Social media is ubiquitous. You can’t get away from it. Smartphones, laptops, palm tops and the like ensure that wherever you are, wherever you go you are only a click away from Twitter, Facebook, your personal blog, your company’s blog, your favourite newsfeeds, etc. There is a perception, especially among Gen X and Gen Y, that if you’re not online you might as well not exist. That’s why it’s always surprising to encounter industries that are reluctant to embrace the social media phenomenon. It’s even more surprising to encounter reticence in an industry that would most obviously benefit from the judicious use of social media, such as travel and tourism.
Internationally, travel and tourism authorities have been slow on the social media uptake. Savvy travellers, on the other hand, have revelled in the interaction social media provides, not to mention the fount of information that is available. Travel blogs, forums and review sites proliferate on the web. For every traveller who posts a review or writes a blog there are hundreds waiting to base their holiday plans on it.
At the recent 2010 eTourism Africa Summit held at the Cape Town International Convention Centre, a key theme centred on the fact that sharing travel experiences is central to online destination marketing. As digital platforms that allow photo and video sharing and community interaction become ever more accessible, the easier it is to share travel experiences and the more influential these platforms become. The trend to bypass traditional travel planning avenues, such as travel agents, is growing as more people look to their online communities for advice, recommendations and reviews. best attraction Sentosa singapore
According to Cape Town Tourism CEO Mariette du Toit-Helmbold, “The world is tired of smooth, generic destinations. They want real places with rough edges that tell a story as travellers search for authenticity and meaningful experiences. The web and social media platforms have made it possible for challenger destinations like Cape Town to gain credibility as a result of user testimonials.”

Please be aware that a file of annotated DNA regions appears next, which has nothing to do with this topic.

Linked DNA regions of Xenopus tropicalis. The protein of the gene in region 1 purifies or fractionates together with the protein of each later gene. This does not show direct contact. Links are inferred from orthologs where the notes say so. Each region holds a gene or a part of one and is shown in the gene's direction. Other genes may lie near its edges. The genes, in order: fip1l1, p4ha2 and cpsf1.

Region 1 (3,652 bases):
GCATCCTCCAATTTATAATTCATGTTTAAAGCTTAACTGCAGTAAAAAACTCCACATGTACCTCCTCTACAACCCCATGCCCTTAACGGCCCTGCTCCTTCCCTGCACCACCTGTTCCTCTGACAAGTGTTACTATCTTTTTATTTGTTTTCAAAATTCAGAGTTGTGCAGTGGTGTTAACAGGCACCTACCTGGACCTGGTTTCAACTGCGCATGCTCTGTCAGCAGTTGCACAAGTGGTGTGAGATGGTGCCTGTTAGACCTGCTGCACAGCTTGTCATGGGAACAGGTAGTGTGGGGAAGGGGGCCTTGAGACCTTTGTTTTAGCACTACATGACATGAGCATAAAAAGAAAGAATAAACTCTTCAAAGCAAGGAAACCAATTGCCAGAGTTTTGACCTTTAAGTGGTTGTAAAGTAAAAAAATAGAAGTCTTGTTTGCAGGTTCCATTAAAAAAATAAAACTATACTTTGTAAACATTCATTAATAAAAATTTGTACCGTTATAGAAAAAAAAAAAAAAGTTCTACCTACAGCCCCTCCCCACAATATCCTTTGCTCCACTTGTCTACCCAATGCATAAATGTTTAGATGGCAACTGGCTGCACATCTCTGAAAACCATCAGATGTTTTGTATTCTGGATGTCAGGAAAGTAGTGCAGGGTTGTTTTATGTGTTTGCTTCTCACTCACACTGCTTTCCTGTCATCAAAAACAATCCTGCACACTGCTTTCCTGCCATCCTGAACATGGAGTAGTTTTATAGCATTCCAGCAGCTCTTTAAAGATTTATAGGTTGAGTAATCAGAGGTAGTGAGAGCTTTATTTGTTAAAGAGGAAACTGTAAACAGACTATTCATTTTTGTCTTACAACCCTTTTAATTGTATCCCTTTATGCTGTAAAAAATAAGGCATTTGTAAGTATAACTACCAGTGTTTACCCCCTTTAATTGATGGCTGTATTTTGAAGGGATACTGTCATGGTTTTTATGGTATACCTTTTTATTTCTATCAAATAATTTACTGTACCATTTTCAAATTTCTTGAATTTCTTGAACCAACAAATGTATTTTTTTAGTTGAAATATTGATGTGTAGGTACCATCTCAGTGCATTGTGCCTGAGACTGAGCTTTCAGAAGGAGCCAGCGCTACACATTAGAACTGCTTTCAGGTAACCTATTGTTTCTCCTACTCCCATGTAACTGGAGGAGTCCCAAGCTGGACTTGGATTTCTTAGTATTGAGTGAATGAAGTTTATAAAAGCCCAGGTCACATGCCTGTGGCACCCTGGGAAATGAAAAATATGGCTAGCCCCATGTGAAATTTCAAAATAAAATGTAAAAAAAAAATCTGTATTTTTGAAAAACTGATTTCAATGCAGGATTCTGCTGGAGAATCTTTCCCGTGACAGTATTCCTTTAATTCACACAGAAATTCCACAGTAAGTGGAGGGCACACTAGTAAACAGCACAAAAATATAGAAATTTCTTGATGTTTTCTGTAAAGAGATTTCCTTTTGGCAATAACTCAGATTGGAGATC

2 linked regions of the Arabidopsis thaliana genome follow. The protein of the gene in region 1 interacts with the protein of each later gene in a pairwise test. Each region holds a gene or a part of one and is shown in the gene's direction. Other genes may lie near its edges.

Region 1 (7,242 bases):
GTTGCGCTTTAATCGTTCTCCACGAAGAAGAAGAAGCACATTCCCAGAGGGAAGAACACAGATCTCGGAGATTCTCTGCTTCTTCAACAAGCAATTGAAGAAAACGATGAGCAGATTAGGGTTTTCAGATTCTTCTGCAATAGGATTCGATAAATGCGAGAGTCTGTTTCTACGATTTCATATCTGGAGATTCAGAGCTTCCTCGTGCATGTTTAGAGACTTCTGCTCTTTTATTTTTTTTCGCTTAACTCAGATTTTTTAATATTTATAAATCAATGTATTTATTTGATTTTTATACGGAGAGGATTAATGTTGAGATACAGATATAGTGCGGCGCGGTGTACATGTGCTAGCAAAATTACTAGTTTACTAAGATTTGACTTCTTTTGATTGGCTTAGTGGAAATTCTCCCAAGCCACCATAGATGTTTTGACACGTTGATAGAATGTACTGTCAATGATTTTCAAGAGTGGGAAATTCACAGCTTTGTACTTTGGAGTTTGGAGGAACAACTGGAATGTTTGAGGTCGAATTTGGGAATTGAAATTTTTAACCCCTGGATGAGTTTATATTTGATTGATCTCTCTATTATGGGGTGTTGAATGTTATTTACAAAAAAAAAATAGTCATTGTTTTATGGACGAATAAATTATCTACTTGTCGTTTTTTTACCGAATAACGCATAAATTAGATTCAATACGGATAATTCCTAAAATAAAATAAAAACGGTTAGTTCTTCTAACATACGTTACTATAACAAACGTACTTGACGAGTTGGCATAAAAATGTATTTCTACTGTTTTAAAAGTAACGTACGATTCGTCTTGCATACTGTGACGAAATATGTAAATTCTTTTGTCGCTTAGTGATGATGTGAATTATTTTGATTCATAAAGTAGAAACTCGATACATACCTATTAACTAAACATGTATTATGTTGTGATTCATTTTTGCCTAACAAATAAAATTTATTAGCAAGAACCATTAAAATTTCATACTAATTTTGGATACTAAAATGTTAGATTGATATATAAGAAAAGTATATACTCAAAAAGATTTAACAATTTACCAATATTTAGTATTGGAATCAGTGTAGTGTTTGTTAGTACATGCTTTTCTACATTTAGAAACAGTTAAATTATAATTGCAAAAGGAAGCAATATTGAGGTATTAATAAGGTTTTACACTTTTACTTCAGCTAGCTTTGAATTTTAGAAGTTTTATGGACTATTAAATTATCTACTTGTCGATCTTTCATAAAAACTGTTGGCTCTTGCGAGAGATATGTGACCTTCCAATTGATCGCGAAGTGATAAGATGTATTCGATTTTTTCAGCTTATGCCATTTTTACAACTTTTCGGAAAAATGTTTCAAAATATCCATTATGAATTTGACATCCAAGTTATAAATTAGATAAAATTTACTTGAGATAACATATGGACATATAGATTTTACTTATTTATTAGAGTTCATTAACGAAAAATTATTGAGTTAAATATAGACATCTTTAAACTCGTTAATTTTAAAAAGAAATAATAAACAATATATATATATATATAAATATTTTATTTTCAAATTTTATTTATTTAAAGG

To ensure that the travel and tourism industry is not left behind in the digital revolution, Damian Cook, CEO of E Tourism Frontiers, said that tourism students need to understand the value of online marketing and social marketing, because university students are one of the most connected groups, they need to learn how they can use the internet in their future tourism roles.
How can the travel industry up its social media game?
For starters, marketers in travel and tourism need to recognise the importance of creating social media strategies that support traditional marketing strategies, while still providing a unique experience online.
According to Sarah Chong, this means creating a valuable information platform; she cites Visit Japan 2010’s Facebook page as a good example. Chong says that she would visit the Facebook page for travel information before consulting Google, which is a fairly bold statement, but also goes to show that when social media is used correctly the results are impressive.
Chong also believes in promoting social media presence, as she says people spend more time on social media platforms such as Facebook and YouTube than actual websites. She’s also big on mobile apps. As more people use their smartphones to connect to the net, the business of mobile apps has boomed (just ask Apple). It makes sense for the travel industry to jump on the app bandwagon to promote brands, products and services and stay uppermost in the public’s mind.